Friday, December 31, 2010

Last post and...

...out with some more of my cash! The last post of 2010. It will be short and sweet! Some quick updates from the world of workout and the 2011 racing schedule.

I literally JUST signed up for Ironman Racine 70.3 like 2 minutes ago, this way I beat the IM fee increase which takes place at 00:00:01 hrs on 01/01/2011. IM is expensive enough, and the WTC crew makes enough off us without having to pay their higher fees. So, BAM! Another race on the calendar.

And there shall be no New Year countdown here, no sir, not that. Only race day countdowns, sir, no more!

To the IM Racine 70.3 timer:
Racine-it's only 7.5 months away!


and on to IM Wisconsin:
IMoo countdown-Whoop Whoop!
Training will begin on 1/03/11, at roughly 5:30am on that cold, dark Wisconsin winter morning. Man-that got here fast! Yep, Masters swim class starts in 2 days, and runs for 8 weeks every Monday from 5:30-7am. The "Butt Kicking" is set to commence-but I'm ready for this and will welcome it with open arms-I really mean this. I am looking forward in having a coach help improve my technique, work on drills, and having more pool time in general! Recently, I exchanged my leaky swim goggles for some brand spanking new ones, though these have no tint (I kind of like the clear lens in the pool instead of the tint) but we'll see how they work for OWS and in bright sunshine!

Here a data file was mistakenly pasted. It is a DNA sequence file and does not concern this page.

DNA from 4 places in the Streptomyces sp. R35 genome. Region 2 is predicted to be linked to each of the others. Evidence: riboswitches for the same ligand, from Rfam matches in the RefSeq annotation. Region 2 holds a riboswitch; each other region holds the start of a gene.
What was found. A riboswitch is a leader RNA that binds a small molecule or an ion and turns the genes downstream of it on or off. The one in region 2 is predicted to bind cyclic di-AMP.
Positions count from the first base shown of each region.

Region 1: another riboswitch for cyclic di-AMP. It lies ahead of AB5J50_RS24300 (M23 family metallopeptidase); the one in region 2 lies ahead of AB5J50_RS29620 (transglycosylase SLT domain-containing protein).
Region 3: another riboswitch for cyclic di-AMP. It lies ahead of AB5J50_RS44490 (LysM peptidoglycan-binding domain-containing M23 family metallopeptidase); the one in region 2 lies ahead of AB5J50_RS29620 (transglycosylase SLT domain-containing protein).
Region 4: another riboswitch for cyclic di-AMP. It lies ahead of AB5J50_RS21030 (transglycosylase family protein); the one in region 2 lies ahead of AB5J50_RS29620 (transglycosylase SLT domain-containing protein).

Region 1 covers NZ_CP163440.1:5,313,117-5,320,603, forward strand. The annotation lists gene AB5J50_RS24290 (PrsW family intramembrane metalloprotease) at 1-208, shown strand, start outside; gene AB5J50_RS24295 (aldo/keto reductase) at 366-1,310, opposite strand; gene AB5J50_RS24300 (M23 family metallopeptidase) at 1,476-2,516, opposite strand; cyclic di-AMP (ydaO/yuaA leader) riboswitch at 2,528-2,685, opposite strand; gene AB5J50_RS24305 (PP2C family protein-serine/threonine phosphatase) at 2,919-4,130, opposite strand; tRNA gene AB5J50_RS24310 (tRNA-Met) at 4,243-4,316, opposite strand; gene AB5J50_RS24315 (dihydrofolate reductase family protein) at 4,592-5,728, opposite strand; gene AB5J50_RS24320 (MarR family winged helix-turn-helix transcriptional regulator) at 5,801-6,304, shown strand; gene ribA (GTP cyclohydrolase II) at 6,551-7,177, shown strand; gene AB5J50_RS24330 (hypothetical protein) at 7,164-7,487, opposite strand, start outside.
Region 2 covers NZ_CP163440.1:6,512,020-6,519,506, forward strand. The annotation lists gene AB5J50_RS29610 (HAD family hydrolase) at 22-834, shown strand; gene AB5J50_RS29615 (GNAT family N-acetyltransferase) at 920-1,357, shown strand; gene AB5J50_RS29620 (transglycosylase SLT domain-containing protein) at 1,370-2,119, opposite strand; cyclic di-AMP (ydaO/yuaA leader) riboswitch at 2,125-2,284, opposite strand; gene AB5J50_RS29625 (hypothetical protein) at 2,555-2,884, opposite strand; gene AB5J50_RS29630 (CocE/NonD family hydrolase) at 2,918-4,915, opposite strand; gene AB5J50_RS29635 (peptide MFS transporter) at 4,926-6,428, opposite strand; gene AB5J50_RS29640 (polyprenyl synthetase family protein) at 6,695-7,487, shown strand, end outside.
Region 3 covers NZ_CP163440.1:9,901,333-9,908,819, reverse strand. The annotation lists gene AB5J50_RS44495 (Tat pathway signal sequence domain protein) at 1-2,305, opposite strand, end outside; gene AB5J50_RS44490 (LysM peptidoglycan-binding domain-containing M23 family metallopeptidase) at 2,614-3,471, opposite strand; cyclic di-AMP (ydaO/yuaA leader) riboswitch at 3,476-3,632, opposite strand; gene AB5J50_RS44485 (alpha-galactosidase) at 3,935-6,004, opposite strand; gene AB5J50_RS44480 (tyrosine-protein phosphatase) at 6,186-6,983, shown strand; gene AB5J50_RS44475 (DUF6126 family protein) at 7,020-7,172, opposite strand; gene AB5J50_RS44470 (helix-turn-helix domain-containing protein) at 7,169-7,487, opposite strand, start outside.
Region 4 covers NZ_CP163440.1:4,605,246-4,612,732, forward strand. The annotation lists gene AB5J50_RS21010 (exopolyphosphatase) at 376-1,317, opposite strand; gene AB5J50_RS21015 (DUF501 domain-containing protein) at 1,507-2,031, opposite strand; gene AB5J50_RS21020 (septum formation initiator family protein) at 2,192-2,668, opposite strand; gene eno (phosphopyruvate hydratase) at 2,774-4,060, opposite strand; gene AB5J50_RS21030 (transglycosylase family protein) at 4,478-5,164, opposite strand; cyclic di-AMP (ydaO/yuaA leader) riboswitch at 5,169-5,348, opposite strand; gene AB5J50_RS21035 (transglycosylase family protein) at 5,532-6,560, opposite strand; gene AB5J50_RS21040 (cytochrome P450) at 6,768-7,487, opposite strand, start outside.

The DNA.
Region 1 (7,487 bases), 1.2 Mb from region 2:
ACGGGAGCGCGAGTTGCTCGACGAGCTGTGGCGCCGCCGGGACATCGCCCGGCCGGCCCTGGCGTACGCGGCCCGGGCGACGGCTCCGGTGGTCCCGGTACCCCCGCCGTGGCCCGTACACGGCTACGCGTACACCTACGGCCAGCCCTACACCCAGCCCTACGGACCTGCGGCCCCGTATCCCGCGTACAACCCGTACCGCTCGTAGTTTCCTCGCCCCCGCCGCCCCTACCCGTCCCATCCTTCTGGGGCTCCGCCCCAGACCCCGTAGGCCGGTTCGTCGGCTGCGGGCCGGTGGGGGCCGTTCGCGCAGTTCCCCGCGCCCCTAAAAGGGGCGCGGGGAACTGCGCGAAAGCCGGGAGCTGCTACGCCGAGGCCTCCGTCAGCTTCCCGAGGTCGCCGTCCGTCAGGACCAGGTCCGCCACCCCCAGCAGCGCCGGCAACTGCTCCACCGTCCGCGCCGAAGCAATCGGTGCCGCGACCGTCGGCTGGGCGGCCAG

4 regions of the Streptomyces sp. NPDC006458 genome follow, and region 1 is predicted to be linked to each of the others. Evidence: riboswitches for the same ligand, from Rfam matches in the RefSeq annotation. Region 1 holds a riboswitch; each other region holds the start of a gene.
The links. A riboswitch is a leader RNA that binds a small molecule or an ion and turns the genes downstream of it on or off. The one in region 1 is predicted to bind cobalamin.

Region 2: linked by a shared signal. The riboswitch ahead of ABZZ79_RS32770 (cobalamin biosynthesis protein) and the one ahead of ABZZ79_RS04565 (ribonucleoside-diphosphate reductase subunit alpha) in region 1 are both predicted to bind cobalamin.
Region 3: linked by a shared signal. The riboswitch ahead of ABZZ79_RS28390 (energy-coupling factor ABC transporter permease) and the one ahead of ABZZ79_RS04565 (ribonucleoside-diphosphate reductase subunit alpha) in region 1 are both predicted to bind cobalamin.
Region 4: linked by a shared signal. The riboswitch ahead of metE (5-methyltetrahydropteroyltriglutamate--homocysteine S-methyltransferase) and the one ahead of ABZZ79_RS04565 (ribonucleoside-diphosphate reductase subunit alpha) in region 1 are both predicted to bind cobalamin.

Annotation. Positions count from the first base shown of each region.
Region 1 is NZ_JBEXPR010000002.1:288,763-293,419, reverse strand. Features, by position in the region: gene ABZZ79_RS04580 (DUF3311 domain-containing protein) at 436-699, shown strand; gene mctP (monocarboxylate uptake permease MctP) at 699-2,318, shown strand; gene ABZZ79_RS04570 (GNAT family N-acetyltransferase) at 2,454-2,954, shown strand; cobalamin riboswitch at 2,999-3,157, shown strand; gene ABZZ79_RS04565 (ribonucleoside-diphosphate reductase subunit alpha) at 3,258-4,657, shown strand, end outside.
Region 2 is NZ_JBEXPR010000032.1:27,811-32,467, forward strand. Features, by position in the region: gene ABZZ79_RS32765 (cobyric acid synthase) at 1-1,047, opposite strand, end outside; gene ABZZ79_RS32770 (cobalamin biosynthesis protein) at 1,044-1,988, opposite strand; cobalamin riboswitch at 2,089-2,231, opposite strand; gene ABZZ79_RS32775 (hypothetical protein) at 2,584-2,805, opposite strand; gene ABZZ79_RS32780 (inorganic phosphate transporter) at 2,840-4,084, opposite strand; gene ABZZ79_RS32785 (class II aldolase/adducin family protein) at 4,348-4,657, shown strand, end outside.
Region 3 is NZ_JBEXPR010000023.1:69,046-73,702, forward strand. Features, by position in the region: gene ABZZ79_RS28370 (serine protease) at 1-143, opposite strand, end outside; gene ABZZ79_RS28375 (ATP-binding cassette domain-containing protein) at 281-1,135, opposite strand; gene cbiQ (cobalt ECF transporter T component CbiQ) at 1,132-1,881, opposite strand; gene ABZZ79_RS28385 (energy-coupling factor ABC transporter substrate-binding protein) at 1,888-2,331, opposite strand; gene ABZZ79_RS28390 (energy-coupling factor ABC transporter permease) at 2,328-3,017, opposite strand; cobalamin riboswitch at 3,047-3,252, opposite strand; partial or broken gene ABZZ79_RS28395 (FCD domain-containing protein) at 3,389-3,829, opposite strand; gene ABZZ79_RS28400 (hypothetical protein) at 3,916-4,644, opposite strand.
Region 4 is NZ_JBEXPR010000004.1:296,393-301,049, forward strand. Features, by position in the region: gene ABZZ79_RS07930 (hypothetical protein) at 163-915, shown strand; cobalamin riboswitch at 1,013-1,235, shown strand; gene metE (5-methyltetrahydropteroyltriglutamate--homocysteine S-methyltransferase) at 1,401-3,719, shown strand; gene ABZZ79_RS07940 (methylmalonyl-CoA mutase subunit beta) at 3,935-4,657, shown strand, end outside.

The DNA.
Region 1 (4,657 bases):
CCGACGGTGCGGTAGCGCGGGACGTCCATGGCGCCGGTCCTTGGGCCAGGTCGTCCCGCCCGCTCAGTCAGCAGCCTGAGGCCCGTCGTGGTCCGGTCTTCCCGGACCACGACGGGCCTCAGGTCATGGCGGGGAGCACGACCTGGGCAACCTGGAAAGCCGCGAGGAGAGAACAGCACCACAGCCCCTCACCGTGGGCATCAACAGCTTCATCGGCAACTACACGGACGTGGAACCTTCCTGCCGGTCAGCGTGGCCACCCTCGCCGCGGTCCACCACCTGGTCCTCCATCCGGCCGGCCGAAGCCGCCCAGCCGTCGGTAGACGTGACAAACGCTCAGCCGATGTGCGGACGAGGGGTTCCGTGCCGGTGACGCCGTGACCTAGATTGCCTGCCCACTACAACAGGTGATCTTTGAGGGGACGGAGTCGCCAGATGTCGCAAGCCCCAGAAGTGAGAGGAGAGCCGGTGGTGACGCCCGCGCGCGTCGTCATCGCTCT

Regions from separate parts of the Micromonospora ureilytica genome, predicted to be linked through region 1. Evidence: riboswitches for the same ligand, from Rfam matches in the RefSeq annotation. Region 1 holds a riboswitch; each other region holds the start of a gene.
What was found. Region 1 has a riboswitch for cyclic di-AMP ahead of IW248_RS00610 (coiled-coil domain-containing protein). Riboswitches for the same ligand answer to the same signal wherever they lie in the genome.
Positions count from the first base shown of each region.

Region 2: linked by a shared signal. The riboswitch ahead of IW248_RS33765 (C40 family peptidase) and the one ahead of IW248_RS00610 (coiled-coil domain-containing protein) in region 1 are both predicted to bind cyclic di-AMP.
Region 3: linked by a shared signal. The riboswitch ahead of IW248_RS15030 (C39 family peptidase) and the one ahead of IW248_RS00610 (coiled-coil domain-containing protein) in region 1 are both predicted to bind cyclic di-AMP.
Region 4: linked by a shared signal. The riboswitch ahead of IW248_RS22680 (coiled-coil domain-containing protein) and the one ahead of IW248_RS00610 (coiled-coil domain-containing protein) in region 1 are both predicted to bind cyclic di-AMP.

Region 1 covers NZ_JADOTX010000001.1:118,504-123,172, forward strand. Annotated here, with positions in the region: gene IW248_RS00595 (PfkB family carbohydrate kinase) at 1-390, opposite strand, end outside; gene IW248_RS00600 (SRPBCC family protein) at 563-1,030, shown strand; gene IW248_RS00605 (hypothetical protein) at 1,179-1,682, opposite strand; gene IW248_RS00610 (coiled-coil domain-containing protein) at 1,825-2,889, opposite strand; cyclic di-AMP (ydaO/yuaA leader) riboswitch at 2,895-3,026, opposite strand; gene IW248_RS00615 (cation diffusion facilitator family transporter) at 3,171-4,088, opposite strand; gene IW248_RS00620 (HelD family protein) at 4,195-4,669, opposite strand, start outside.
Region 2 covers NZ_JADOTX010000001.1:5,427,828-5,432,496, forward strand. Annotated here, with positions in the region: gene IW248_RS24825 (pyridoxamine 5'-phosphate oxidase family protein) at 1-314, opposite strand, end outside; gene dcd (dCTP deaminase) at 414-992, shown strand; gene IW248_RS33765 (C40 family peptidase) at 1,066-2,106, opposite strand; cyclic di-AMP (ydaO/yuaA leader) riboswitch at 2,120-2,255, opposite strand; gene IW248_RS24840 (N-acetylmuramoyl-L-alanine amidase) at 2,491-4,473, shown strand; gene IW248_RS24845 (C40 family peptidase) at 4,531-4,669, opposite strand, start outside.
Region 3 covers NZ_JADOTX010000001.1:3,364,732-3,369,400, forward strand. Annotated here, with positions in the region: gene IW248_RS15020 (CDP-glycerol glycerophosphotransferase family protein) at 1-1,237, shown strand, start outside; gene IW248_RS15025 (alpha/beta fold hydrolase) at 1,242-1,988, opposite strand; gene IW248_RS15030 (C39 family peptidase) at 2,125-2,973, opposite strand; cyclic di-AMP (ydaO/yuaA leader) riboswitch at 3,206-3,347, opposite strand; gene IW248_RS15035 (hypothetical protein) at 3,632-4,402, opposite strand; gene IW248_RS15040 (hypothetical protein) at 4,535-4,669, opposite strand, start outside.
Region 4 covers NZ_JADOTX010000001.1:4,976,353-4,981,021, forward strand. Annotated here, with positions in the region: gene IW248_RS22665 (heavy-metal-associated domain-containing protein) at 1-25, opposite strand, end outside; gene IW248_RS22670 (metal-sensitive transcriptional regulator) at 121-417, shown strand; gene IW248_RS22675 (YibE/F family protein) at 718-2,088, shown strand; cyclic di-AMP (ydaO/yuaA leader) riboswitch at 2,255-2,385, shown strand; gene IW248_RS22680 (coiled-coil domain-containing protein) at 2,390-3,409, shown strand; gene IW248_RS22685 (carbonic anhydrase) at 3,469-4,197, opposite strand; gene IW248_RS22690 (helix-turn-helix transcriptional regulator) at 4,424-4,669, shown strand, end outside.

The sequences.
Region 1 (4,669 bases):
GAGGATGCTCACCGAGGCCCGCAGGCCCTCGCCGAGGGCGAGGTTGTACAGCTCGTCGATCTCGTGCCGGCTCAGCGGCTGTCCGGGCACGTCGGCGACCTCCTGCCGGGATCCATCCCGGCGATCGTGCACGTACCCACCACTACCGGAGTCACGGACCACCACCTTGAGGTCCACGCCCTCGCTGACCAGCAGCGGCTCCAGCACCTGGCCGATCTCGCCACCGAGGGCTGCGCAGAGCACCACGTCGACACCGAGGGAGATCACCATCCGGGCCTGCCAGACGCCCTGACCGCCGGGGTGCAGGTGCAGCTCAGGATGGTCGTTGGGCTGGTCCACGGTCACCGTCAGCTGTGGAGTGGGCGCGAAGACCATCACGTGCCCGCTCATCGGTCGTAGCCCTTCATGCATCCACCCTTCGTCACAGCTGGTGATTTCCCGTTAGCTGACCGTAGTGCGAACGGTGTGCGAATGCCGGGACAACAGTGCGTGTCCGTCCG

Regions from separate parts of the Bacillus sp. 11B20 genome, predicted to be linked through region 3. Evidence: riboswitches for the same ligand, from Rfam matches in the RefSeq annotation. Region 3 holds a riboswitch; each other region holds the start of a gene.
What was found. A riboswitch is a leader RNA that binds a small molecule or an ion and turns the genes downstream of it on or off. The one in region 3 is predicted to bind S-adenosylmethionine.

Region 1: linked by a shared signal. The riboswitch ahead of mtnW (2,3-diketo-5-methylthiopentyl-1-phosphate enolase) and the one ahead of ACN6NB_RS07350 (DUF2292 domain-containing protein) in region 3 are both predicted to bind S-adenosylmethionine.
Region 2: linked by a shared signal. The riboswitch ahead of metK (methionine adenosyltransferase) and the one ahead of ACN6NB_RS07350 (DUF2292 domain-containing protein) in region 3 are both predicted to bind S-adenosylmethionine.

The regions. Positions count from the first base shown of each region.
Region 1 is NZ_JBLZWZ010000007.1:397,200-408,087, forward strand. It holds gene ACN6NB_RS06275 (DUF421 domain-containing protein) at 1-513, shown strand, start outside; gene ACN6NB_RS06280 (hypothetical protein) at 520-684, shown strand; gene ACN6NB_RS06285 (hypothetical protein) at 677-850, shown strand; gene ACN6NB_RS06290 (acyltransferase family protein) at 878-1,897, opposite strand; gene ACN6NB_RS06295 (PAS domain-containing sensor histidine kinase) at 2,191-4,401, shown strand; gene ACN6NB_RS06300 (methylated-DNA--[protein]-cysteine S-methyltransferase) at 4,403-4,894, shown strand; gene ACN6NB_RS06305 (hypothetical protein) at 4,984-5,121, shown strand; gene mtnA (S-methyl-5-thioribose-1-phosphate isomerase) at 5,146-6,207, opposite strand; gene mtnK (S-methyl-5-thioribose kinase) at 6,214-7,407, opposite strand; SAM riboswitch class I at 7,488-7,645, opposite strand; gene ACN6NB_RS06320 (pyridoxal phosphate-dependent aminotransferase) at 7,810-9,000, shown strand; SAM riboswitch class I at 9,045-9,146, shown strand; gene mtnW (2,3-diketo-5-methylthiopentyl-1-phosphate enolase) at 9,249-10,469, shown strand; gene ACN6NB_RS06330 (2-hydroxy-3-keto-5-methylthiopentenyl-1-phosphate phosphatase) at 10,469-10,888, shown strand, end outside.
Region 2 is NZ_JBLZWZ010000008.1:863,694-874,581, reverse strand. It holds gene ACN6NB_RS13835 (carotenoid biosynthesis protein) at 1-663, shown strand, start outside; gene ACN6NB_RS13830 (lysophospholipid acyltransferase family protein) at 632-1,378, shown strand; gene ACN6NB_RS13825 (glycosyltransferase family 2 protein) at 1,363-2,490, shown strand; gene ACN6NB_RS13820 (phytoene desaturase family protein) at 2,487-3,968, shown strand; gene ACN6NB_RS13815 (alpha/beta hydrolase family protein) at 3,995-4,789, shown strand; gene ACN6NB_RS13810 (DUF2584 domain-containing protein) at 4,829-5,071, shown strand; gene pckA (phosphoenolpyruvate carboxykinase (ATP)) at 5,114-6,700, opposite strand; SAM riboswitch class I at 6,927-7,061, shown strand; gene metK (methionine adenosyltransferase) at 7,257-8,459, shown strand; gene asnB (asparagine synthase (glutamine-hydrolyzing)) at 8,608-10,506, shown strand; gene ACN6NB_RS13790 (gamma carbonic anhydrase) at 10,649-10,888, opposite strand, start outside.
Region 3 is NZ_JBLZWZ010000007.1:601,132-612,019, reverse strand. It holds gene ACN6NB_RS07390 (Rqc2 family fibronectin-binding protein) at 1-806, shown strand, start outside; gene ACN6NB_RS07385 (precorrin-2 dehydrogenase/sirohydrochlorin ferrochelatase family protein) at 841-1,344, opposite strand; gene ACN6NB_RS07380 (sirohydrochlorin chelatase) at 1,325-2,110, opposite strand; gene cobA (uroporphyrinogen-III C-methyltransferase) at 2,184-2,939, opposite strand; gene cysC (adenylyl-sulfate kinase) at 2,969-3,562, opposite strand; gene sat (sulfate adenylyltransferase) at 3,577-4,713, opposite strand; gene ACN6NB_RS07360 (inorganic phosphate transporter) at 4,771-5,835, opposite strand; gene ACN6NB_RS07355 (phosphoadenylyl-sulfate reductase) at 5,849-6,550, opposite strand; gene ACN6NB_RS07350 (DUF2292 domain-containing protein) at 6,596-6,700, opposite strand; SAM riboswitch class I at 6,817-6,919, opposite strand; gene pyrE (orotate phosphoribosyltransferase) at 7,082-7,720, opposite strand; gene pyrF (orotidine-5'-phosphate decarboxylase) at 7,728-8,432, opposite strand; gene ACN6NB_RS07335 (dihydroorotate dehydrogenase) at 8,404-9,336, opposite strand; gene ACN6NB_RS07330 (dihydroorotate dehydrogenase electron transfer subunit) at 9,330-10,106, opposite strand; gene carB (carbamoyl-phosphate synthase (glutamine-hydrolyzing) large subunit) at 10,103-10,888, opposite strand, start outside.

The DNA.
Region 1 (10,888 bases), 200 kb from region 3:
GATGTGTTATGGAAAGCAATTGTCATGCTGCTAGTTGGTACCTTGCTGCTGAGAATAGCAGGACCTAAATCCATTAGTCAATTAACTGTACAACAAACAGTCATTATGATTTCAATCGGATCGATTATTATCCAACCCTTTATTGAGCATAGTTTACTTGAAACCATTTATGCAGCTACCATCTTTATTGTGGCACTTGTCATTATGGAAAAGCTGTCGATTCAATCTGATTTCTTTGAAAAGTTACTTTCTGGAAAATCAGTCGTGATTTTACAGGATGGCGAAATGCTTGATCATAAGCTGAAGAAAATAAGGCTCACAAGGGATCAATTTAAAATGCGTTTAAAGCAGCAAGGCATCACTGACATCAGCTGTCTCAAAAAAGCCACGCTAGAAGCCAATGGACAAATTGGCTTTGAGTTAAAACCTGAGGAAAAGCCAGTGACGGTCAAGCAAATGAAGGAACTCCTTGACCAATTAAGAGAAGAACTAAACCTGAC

I will be mounting the E7 on the trainer in a few days, for the start of some short, easy spins. I will also be taking a ride up to Performance Running Outfitters for new running shoes (my current pair have 475+ miles and are shot). I got some new compression gear and running socks for Christmas too.

On the down side-I'm still fighting some sort of illness, it must be some late 2010 bug that just doesn't want to give up and go away with the end of the year! I have had some joint pain, sore quads and a really bad back ache going and add to this, bad congestion since Tuesday. BTW- I still went for a swim Tue and did a respectable 2,000 yards. My 1K yard time was better than my last few swims, but I faded after 20 laps, I just felt fatigued and had some trouble breathing properly. I still don't know if this was a good idea, but I never had a fever, so I figured it could help. Maybe not so much...

I think there was some type of virus the family spread about, so 3 of the 4 of us in the house were sick at the same time. Thursday-I spent the entire day in bed. I'm still not even 75%, but am hoping to be better by Monday. The low back is stiff yet tonight-since having back surgery, this is where I'm most sore when I get really sick. I guess it hits you where you're most weak, and plus I'm getting old!!